There are four basic shapes of heads I've encountered in my long time of being a head expert. They are as follows: Rectangle (and for all you Anal Andrew/Annes out there, a square is a rectangle because all a 'rectangle' entails is that its a quadrilateral--four sides--with four right angles, EAT YOUR HEART OUT SHAPE POLICE!) Circle, Oval, and lastly Triangle.
There are also subsections of these four categories, which you can see in the photos attached. A circle, by nature, cannot be altered or it's no longer a circle, so there are no variations of that one obviously. The oval is a little more flexible and when I say that, I mean that you can turn it sideways. That's about it. If you bend it it becomes a blob, not an oval anymore. The rectangle on the other hand, still remains a rectangle if it follows the laws I stated above, so there are probably a million variations. I've included three basic ones that derive from the Generic Rectangle: the Oblong Rectangle, the Drunk Rectangle, and finally the Inverted Drunk Rectangle. These are all good for different looks. For instance, the Drunk Rectangle gives the impression of an overhanging brow, implying that your character is dull or crude, like a Neanderthal. The rectangular head itself is good for characters who are meant to come off as strong, probably because of the sharp angles. REMEMBER THOUGH, rules can almost always be manipulated, there's no rule book telling you that General Fancypants of the Imperial Resistance can't have a weak, dribbling chin and plump cheeks, or little Jimmy with braces, playing YugiOh! can't have a jaw significantly sharper than any Jaws Spielberg directs.
The triangle can also be tweaked to your liking, and as you can see from the photo, there are two variations of triangle, the Generic, and the Inverted Triangle. The triangle is fun to play around with, because it gives the character an interesting look (maybe they're an alien, maybe it's a condition, I don't judge).
All of these shapes and their variations can be changed around, like I said, there's no rule book. Some shapes are good for conveying a characters personality than others though, for instance, a character who is innocent or immature may have a round face (like a child), or a character who is sly or shifty may have a triangular face (like a fox). Characters with ovals faces sometimes show height and thinness, so maybe that would be a good choice for an awkward, gangly teenager. Remember though, anatomy still applies, even if loosely, to cartoon characters, so try to keep your characters heads in proportion with their bodies, unless that' s your point. Yeah, I see you Bratz....and Rugrats.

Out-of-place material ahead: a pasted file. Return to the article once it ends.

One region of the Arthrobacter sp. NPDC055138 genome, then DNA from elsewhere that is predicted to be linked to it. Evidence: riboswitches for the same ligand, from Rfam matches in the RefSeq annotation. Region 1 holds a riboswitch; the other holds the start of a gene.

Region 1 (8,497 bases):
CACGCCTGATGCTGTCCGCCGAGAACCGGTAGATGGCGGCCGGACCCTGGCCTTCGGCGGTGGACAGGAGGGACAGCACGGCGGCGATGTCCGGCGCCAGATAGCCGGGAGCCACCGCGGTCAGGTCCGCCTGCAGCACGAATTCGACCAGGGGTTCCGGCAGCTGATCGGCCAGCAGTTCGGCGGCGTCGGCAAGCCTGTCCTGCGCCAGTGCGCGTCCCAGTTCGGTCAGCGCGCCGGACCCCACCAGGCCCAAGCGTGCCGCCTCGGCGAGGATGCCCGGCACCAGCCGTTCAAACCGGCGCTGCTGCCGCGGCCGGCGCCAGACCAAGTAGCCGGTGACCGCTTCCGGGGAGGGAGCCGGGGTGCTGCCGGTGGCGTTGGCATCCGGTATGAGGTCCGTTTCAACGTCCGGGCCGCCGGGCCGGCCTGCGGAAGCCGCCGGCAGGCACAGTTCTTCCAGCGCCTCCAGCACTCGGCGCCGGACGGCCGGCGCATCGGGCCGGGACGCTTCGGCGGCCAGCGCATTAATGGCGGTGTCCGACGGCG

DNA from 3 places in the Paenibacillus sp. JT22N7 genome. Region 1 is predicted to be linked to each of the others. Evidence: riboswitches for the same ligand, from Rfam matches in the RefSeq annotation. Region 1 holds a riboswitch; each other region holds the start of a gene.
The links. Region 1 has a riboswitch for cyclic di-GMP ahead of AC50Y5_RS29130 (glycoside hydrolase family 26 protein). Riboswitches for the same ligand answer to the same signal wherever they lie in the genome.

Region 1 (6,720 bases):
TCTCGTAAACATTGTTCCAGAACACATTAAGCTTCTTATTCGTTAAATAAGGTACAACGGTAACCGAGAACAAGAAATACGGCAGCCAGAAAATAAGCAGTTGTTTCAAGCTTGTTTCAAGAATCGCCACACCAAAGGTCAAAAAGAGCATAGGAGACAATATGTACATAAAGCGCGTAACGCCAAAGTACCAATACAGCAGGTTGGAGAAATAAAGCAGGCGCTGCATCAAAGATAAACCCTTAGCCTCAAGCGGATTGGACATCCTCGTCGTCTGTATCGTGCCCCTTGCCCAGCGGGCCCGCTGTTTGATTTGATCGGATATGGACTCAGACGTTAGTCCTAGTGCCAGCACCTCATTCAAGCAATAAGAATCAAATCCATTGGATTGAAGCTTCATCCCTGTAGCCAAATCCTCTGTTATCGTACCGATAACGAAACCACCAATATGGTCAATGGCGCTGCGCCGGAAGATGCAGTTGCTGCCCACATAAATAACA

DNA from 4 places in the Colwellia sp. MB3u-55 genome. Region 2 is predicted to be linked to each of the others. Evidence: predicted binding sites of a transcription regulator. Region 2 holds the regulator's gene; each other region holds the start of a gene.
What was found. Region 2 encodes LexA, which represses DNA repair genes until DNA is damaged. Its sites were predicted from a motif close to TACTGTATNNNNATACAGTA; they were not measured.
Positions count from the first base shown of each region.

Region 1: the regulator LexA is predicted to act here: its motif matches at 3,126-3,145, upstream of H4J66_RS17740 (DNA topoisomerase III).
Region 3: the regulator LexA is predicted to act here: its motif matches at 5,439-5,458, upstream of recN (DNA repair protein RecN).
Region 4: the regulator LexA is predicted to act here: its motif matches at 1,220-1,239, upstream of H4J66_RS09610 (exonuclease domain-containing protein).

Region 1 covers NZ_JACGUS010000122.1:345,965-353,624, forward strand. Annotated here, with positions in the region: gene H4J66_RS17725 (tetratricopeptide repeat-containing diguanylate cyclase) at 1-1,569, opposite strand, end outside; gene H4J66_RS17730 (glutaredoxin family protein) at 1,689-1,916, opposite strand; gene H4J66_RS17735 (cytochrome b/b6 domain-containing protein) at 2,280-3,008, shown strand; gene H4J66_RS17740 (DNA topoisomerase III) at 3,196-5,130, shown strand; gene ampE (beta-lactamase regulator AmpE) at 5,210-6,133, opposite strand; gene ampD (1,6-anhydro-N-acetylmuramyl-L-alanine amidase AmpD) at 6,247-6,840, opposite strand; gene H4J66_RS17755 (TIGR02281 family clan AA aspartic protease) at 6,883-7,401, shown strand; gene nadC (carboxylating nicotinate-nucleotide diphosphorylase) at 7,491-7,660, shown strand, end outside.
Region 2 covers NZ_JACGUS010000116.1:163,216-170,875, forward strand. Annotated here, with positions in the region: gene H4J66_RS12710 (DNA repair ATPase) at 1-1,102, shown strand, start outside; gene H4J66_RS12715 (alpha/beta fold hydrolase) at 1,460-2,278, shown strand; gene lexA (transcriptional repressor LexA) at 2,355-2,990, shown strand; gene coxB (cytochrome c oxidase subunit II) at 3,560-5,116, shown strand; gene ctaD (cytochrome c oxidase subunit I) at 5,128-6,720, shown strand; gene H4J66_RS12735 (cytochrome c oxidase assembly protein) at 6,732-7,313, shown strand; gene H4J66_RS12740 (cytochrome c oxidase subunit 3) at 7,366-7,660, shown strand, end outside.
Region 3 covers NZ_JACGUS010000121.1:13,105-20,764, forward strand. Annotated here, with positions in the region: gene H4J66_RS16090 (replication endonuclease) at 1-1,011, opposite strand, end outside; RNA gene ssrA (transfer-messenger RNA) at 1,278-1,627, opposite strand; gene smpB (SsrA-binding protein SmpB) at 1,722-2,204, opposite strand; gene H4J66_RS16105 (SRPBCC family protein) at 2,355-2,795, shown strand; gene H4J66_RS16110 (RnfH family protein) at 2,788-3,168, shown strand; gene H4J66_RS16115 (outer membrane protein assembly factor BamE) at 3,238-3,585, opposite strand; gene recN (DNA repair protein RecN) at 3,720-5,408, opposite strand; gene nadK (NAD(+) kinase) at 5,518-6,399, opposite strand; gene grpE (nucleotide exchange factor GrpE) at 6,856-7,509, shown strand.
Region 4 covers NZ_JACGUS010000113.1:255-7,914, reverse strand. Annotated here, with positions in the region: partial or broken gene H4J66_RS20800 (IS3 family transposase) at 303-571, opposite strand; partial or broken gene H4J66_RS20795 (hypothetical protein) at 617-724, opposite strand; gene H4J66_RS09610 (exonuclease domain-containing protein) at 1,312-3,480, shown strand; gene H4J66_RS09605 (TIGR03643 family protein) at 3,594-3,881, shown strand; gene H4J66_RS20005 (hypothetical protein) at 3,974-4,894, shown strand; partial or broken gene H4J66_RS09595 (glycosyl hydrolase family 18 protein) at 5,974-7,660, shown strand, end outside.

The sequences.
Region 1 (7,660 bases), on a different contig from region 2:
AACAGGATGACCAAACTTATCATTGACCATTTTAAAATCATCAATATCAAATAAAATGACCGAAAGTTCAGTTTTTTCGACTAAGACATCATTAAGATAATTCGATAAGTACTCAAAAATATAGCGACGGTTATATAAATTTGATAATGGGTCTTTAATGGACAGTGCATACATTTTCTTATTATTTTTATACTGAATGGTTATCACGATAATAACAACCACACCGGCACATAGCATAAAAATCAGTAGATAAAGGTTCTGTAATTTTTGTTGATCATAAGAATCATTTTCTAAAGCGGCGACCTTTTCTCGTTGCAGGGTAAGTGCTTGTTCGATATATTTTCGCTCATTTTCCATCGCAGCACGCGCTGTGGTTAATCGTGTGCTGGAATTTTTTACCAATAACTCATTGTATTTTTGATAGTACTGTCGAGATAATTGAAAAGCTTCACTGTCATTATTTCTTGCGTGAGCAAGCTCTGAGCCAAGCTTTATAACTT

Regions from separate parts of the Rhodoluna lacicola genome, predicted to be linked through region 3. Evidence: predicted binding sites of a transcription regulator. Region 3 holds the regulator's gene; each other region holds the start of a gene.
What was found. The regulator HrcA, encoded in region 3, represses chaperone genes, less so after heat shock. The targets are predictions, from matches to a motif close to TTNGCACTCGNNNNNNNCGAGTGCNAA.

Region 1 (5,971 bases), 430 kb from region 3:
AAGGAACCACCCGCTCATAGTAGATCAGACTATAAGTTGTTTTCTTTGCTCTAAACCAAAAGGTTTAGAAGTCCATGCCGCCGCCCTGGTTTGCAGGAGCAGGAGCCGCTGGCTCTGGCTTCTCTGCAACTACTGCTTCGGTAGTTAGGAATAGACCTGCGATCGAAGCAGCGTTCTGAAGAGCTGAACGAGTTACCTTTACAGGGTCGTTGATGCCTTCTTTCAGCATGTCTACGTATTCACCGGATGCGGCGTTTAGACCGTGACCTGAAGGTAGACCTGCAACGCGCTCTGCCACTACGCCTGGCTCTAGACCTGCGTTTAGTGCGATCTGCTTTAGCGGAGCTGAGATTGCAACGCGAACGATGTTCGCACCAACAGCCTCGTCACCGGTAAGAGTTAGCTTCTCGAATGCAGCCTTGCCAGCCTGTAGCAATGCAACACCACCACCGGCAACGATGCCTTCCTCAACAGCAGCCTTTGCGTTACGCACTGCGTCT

So now that we've learned a little about head shapes, I've decided that the best choice for my character today is the oval head, a classic combination with the oval body, like peanut butter and jam--if the jam were also peanut butter, so really just peanut butter and peanut butter. BUT HEY, peanut butter is good, so I don't see the problem here.
Step 3: Embellish the Face
Bodies may be the first thing your viewer sees, but the face is what they will pay attention to. Have you ever been having a conversation with someone and they are concentrating on something other than your face (mind out of the gutter, please)? It's not likely, unless you're hideously malformed, because humans are hardwired to relate to other humans faces. That's why when we get soup at a restaurant sometimes we'll see a face in the noddles. It's our nature to find faces. We use faces and their expressions to understand how the people we're around feel, so if your characters look like their wearing those creepy white masks, no one will be able to connect with them. In cartooning, you don't need to go all out, but if your characters have interesting and diverse features, they are far more exciting for readers/watchers.
Here you can see a snazzy little chart with SOME examples of noses and eyebrows to make your character's faces a little less plain. Noses are a fun thing to play around with, you can make them as long and big or small and snouty as you want. just make sure that a huge nose doesn't obscure the rest of your character's face. One of my favorite noses is one I like to call the Triple U which is number 1 on the chart. It can be thin or wide, long or short, it's all up to you. I've also highlighted in red nose numero 2, the Oval, which gives a very different impression than the Triple U, doesn't it? Next to that is your basic Triangle, and on the end is the Circle. All these noses help to create different looks for characters that reflects their different personalities, for example a character with a long, crooked nose give a different impression all together than a character with a straight, button nose.